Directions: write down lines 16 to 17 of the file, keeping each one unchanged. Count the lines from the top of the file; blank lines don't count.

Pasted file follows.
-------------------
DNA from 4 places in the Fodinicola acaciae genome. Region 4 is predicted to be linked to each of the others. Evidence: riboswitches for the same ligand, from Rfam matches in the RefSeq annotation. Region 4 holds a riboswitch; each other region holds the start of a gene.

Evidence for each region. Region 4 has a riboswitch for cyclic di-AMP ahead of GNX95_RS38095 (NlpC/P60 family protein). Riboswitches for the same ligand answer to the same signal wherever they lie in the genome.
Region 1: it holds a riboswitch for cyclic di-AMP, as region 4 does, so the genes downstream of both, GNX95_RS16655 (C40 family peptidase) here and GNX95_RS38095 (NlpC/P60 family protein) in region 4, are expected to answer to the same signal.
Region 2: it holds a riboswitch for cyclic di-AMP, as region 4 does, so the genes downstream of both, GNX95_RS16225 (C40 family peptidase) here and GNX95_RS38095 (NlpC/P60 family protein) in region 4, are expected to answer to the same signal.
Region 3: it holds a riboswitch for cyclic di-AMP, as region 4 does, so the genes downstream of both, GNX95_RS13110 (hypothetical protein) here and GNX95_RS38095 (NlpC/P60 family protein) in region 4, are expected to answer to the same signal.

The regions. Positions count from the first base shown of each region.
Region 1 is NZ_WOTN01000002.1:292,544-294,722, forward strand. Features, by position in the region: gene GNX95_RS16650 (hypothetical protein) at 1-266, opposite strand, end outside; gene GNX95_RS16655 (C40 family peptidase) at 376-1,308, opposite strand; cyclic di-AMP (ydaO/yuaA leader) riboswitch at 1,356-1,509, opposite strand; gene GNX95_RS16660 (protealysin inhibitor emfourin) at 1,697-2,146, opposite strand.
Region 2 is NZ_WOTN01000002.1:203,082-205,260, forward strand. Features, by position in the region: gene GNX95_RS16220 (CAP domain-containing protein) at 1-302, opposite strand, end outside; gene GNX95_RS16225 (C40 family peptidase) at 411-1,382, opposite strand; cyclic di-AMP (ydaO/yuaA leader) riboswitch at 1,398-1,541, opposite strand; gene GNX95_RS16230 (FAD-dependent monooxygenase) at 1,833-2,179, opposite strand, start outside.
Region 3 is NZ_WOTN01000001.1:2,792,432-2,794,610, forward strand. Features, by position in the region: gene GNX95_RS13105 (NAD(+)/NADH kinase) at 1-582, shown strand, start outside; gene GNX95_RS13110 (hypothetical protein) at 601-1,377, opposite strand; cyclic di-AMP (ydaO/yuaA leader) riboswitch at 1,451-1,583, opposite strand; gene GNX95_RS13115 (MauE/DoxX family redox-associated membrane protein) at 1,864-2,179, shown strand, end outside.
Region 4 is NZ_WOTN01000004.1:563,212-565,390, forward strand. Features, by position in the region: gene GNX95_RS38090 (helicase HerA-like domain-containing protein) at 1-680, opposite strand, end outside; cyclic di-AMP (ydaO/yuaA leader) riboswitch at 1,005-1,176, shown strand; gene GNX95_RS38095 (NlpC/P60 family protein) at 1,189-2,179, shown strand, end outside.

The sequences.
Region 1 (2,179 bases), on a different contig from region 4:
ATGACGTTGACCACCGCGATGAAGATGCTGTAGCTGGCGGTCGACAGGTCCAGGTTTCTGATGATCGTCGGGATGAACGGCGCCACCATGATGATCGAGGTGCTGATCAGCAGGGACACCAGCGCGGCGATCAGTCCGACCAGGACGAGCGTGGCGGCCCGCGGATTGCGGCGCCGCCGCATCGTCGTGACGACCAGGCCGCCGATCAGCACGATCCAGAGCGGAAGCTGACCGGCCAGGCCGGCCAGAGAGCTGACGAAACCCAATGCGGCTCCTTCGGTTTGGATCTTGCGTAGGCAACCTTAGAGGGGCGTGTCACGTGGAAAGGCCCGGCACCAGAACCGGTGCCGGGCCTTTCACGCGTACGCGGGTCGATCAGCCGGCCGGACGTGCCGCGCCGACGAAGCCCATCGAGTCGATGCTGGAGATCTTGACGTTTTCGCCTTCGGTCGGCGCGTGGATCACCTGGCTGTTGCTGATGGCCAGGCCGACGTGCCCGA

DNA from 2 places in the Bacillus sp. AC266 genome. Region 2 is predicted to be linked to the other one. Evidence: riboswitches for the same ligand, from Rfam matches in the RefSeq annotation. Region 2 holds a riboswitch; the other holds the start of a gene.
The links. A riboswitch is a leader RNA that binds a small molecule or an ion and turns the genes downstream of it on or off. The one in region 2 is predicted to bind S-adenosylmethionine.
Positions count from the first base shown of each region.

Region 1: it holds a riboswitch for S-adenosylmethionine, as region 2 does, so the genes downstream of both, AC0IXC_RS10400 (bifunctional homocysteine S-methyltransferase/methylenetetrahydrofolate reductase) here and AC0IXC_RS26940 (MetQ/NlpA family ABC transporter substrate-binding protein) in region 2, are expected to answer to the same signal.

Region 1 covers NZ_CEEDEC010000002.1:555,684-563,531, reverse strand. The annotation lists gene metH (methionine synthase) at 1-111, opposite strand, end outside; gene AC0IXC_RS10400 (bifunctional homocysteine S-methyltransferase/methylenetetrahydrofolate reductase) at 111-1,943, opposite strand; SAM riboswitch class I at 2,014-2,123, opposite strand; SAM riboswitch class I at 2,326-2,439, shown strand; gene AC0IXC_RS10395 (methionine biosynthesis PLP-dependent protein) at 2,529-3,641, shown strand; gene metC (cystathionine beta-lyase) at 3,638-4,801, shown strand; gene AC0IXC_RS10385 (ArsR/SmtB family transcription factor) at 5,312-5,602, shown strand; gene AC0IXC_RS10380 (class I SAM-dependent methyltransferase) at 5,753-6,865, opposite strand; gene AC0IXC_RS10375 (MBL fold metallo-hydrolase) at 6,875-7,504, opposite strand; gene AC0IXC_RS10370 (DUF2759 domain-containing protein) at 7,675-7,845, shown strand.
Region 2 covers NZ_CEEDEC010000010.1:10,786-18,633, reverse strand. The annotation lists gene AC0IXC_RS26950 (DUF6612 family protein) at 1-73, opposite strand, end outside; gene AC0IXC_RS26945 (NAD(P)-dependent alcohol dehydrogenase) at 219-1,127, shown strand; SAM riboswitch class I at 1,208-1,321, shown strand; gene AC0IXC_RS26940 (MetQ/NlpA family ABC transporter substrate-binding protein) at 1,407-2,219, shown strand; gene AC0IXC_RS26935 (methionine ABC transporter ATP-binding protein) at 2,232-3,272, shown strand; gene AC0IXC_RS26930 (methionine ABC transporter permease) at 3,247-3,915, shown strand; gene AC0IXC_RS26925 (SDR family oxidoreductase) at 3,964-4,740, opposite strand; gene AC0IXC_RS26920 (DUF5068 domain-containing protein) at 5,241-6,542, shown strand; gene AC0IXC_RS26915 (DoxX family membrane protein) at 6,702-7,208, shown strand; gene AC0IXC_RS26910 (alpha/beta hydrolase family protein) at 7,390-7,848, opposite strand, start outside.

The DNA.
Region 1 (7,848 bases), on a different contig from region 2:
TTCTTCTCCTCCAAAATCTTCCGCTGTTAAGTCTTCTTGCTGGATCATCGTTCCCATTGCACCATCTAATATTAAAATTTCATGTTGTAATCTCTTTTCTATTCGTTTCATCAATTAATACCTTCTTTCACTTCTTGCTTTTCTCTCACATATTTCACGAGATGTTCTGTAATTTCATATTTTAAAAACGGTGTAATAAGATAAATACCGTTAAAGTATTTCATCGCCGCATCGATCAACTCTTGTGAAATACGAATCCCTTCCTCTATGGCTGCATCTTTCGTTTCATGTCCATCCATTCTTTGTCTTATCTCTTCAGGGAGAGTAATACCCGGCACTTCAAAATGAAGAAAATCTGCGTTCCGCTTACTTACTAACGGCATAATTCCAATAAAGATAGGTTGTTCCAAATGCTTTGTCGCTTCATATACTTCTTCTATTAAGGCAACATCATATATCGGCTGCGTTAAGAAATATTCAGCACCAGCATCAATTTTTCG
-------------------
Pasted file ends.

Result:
Positions count from the first base shown of each region.

Region 1: it holds a riboswitch for S-adenosylmethionine, as region 2 does, so the genes downstream of both, AC0IXC_RS10400 (bifunctional homocysteine S-methyltransferase/methylenetetrahydrofolate reductase) here and AC0IXC_RS26940 (MetQ/NlpA family ABC transporter substrate-binding protein) in region 2, are expected to answer to the same signal.